Skating on Thin Black Ice

Mia Feuer, the Winnipeg-born, Oakland-based sculptor, is more than half in love with easeful black. She is the maker of a series of large-scale sculptures that challenge us to entertain questions about the way we are consuming the environment and altering the world we live in. I use the term entertain because her projects seduce you into looking before they hold you in the hard logic of their embrace. In her early 30s, Feuer may be the most environmentally engaged and aesthetically inventive sculptor of her generation. Two current exhibitions, one at Locust Projects in Miami called “Mesh” and the other at the Esker Foundation in Calgary, show what she has been making in the last two years. The Esker, called “Synthetic Seasons” (it runs from May 23 to September 6), is the larger of the exhibitions. It includes two new pieces, including one that connects with the work in Miami, and four sculptures she exhibited last year in “An Unkindness,” her survey exhibition at the Corcoran Gallery in Washington, DC.

An Unkindness, 2013, foam, leathers, tar paper, tar, wire, black enamel, shredded rubber tires and powdered glass, 15 x 30 x 10 feet, Corcoran Gallery of Art, Washington, DC. Photograph: Paul Bothwell. Courtesy the artist.

Among the works at the Esker is a 28-foot long and 16-foot wide skating rink made from high-density polyethylene, which allows you to skate on black synthetic ice. “I was thinking about the Canadian landscape and I had this memory of my dad, who was a goalie. He would do laps alone before the game and he would look so intense and so contemplative. I wanted to recreate that same space in a museum, but on an oily, black plastic hockey rink.”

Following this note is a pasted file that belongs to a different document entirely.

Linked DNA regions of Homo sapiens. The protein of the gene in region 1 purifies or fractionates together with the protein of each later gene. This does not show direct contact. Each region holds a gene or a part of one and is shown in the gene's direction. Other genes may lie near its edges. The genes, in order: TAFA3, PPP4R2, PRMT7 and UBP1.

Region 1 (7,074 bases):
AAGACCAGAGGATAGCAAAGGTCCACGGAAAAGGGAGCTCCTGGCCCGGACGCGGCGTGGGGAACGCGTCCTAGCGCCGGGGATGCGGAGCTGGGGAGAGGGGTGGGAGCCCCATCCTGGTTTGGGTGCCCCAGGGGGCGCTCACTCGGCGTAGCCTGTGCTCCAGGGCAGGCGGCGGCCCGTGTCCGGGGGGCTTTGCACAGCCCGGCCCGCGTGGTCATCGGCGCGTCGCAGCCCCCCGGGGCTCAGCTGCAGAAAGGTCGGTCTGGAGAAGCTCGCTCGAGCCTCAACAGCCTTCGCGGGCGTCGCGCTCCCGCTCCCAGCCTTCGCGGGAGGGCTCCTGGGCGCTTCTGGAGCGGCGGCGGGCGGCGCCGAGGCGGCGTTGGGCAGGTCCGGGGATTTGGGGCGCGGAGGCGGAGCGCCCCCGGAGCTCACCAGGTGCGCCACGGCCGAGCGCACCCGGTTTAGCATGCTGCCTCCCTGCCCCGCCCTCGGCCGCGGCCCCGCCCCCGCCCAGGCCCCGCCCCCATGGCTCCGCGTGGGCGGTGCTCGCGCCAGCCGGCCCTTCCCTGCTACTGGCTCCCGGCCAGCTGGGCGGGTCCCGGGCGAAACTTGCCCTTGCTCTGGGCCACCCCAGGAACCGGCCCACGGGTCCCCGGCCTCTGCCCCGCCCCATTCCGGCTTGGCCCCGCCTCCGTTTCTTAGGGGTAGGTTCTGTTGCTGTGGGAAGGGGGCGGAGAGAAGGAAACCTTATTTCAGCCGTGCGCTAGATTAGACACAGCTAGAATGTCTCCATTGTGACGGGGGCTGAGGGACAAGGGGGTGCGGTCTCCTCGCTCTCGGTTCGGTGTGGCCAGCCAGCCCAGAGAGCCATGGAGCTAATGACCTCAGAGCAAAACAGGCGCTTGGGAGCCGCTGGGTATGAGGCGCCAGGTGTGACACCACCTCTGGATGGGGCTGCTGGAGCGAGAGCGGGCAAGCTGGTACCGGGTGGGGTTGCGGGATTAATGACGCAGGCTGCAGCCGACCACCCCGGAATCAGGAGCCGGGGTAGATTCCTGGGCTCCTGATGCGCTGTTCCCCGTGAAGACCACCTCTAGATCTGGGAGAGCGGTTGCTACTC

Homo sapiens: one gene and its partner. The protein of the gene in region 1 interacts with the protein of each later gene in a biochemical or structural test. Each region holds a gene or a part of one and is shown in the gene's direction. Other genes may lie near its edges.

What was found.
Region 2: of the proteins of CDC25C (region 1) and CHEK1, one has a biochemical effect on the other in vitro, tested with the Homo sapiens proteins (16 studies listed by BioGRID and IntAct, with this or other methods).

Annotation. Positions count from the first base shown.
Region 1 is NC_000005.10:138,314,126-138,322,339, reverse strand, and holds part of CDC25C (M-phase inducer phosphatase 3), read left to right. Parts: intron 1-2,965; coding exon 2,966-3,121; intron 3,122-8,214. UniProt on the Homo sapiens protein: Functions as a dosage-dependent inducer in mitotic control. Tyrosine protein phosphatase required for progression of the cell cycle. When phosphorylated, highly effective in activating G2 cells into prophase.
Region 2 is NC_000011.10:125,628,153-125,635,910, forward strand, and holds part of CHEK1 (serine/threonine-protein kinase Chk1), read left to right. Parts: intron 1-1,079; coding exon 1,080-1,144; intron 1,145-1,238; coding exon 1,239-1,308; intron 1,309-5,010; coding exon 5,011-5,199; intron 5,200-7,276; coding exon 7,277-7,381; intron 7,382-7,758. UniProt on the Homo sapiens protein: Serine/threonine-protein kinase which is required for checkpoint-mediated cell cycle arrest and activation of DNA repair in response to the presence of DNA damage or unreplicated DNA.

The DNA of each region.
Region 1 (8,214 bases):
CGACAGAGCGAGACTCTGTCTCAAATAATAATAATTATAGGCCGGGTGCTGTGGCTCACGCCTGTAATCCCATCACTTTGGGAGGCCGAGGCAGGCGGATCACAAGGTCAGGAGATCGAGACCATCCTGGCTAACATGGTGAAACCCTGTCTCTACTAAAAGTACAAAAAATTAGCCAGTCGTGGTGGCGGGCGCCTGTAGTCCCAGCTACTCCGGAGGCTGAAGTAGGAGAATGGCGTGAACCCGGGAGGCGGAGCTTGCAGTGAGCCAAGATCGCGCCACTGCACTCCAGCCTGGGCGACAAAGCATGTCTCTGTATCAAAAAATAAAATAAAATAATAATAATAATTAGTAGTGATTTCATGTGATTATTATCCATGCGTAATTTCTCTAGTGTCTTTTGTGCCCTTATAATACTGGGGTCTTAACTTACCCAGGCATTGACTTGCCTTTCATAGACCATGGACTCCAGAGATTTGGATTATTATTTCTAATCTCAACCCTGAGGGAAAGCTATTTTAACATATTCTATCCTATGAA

Naomi Potter, the Esker’s director and curator, regards Feuer’s art as particularly important for Calgary, where oil is a way of life. “We need to talk about these issues in ways that are not so polarized. Mia’s work is a way to encourage that conversation. It is striking, intense and also very poetic. You see it as a sculpture first and then as work that thinks very clearly about these critical issues.”

Installation view, “MESH,” 2015, Locust Projects, Miami. Photograph: Zack Balber, Ginger Photography Inc. Image courtesy the artist and Locust Projects.

Feuer realizes that showing her sculpture in a city like Calgary could be contentious. But she also recognizes that the problems she is addressing go beyond the province of Alberta. “What I’ve learned from the work I’ve been doing is that everything is interconnected; the drought here in California is part of it; and when I go to Miami and people talk about real estate and rising ocean levels, that is another part of it; and when I’m in the Arctic and I see glaciers fall into the ocean because of global warming, that is also part of it.”

Installation view, “MESH,” 2015, Locust Projects, Miami. Photograph: Zack Balber, Ginger Photography Inc. Image courtesy the artist and Locust Projects.

Feuer thinks that contemporary artists have a responsibility to respond to the times in which they live and she believes that climate change is “the conversation of our time; it trumps everything. And how effective is art in addressing these concerns? It’s an impossible thing to measure, but I do know that when art is in the public sphere, it can move someone emotionally. If you can just move someone to have a new perspective, to ask more questions, or look at something in a different way, I think that is pretty huge. I don’t want to say something romantic like art can change the world. But can it make a difference? Fuck, yes, it makes a difference.” ❚